|5||Retired NAND Blocks|
|1||Raw Read Error Rate||119||Errors/Page|
|5||Retired NAND Blocks||0||NAND Blocks|
|9||Power On Hours Count||3929||Hours|
|12||Power Cycle Count||1581||Cycles|
|171||Program Fail Count||0||NAND Page Program Failures|
|172||Erase Fail Count||0||NAND Block Erase Failures|
|173||Average Block-Erase Count||76||Erases|
|174||Unexpected Power Loss Count||122||Unexpected Power Loss events|
|180||Unused reserved block count||5578||Blocks|
|183||SATA Interface Downshift||0||Downshifts|
|184||Error Correction Count||0||Correction Events|
|187||Reported Uncorrectable Errors||0||ECC Correction Failures|
|194||Enclosure Temperature||35||Current Temperature (C)|
|55||Highest Lifetime Temperature (C)|
|196||Reallocation Event Count||0||Events|
|197||Current Pending Sector Count||0||512 Byte Sectors|
|198||SMART Off-line Scan Uncorrectable Errors||0||Errors|
|199||Ultra-DMA CRC Error Count||12||Errors|
|202||Percentage Lifetime Used||3||% Lifetime Used|
|206||Write Error Rate||0||Program Fails/MB|
|210||RAIN Successful Recovery Page Count||0||TUs successfully recovered by RAIN|
|246||Cumulative Host Write Sector Count||26620582142||512 Byte Sectors|
|247||Host Program Page Count||834538072||NAND Page|
|248||FTL Program Page Count||835447807||NAND Page|
09-09-2018 05:39 PM
Update: I'm using the System Rescue Live CD version of Linux, and the disktest tool finds the missing partitions no problem at all. I'm in the process of finding enough free space to back up the partition before making an attempt to fix the MBR, but at the very least it looks as though all the files are recoverable. Woohoo!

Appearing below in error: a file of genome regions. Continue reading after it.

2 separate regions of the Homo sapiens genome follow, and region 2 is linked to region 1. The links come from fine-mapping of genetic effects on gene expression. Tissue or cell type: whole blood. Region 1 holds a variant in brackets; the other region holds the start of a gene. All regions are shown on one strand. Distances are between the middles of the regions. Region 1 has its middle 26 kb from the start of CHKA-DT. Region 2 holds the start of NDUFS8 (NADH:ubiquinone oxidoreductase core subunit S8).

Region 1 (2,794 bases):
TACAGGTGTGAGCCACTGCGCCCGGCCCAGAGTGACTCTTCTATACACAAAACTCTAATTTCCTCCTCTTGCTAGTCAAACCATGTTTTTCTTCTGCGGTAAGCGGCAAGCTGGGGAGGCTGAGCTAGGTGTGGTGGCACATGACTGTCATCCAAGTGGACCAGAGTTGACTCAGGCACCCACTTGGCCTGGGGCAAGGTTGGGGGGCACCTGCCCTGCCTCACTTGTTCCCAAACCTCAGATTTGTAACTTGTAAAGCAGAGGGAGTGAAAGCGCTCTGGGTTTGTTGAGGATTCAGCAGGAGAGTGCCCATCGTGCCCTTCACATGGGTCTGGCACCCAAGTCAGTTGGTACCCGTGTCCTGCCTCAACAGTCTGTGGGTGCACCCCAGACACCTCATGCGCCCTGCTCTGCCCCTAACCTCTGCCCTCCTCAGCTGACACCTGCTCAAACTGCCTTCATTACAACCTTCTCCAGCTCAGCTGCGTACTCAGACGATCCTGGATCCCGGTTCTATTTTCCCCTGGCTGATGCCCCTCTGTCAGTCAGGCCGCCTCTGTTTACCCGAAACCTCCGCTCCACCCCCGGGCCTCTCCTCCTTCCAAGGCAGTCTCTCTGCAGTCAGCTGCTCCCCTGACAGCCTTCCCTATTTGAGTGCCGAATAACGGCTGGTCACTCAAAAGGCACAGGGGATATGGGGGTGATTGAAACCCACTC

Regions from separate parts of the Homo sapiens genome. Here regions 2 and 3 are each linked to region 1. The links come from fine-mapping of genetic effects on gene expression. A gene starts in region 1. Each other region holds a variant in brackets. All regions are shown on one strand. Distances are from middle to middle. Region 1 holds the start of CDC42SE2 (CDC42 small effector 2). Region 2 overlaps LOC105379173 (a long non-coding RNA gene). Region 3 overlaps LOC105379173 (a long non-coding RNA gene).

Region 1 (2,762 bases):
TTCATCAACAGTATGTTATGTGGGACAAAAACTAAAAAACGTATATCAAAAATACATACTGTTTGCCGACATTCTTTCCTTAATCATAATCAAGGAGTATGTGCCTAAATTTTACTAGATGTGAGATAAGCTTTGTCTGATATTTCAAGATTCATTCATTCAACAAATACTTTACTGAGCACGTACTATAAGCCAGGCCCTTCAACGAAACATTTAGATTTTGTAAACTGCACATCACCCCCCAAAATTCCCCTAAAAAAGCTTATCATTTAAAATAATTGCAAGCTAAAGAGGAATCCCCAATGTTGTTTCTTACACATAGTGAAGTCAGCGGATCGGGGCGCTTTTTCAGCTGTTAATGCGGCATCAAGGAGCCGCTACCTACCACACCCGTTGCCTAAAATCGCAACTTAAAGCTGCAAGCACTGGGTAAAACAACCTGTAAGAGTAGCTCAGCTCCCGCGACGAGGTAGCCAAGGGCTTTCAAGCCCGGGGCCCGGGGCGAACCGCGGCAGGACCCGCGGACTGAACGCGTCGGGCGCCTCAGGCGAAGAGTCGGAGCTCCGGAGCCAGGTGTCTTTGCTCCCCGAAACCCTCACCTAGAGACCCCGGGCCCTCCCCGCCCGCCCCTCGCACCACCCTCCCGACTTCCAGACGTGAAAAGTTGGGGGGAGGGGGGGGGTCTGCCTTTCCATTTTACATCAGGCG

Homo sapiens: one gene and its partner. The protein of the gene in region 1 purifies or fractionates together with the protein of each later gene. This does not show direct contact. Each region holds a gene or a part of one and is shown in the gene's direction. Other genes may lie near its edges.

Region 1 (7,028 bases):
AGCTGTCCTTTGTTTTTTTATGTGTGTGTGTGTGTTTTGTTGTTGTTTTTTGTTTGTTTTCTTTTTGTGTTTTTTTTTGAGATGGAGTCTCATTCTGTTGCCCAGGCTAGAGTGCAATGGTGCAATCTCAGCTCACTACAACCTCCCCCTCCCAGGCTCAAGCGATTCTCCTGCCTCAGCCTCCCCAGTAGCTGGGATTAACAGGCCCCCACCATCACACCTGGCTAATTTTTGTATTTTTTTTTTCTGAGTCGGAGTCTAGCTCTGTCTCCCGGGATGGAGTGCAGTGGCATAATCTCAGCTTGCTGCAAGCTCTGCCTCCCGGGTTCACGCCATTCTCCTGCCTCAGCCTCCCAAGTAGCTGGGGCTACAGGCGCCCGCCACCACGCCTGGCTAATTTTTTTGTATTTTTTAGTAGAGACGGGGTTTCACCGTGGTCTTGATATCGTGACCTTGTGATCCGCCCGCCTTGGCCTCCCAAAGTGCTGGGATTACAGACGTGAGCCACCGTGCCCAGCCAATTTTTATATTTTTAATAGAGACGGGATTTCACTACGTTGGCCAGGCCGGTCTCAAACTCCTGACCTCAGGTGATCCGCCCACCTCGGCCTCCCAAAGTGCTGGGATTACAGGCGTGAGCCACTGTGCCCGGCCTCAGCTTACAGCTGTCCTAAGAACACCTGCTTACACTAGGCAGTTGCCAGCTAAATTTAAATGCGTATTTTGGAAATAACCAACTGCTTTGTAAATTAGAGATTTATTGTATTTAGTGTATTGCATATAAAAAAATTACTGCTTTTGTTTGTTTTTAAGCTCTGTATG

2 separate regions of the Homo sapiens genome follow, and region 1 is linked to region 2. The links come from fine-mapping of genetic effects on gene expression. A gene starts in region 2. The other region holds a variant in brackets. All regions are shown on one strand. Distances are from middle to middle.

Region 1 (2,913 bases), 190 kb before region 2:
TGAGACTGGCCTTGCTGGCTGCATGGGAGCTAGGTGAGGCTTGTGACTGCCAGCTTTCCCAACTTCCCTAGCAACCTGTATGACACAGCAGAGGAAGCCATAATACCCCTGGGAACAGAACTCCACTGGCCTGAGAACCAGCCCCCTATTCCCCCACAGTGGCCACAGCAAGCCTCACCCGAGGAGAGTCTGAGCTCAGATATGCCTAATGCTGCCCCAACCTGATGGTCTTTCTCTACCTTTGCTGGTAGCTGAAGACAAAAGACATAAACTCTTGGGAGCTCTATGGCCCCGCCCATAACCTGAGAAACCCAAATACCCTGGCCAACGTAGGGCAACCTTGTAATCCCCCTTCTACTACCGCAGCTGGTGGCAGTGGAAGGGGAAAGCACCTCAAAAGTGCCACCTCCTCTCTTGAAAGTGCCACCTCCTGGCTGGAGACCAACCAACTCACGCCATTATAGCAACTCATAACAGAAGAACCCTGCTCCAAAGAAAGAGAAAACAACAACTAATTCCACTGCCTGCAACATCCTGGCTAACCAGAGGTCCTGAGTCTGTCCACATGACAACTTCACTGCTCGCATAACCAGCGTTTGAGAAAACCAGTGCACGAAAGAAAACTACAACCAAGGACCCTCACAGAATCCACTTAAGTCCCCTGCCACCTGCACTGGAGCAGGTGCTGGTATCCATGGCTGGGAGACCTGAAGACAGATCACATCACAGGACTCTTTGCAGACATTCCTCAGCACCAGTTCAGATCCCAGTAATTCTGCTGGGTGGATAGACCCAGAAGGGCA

09-09-2018 06:37 PM
Good to hear!
The SMART status error doesn't really match up with the reported SMART attributes since you still have most of your Reserved Blocks still available. After retrieving your data and updating the firmware on the SSD, I would suggest you perform a Secure Erase to reset the SSD. I have resolved some SSD issues this way. Then run some tests on it and recheck the SMART attributes & status. Hopefully you will be able to continue using the SSD.
Please keep us updated.
09-10-2018 06:42 PM - edited 09-12-2018 10:27 PM
Well, I guess I may have missed my chance at reviving the drive. After a long time powered on yesterday, I could no longer read anything from it reliably, so turned off for the night. Today, it was reliably readable again (via Linux only) but the Crucial utilities can no longer see the drive, and there are errors when running parted, gparted, etc.
I've tried various tools (parted, testdisk, fdisk, gdisk, sfdisk, hdparm) to delete the partitions, some giving errors, others claiming success, but upon reboot, everything is still as it was. Nothing's changed -- as though the drive is in read-only mode. Windows still sees it as a RAW partition, but can't do anything with it.
I haven't tried diskpart under Windows 10 yet -- will try again after leaving it powered off for a while -- but not hopeful at this stage. Unless something changes tomorrow, or there is a lowlevel tool that can force a full reset I don't know about, I guess I'm looking at an RMA.
Edit: Diskpart doesn't work either, even though it reports the disk as not read-only. I think the drive is well and truly toast.
Further Edit: No joy. Crucial's Storage Executive managed to see the drive today. Performed a "Sanitize Drive" on it, but it's still running several hours later.
Thanks for the assistance, but methinks the drive is kaput. I have a Crucial m4 drive that died after an unexpected power loss, only to revive almost a year later after a final power cycling attempt before RMAing, but I fear this one is headed back to the factory for a replacement.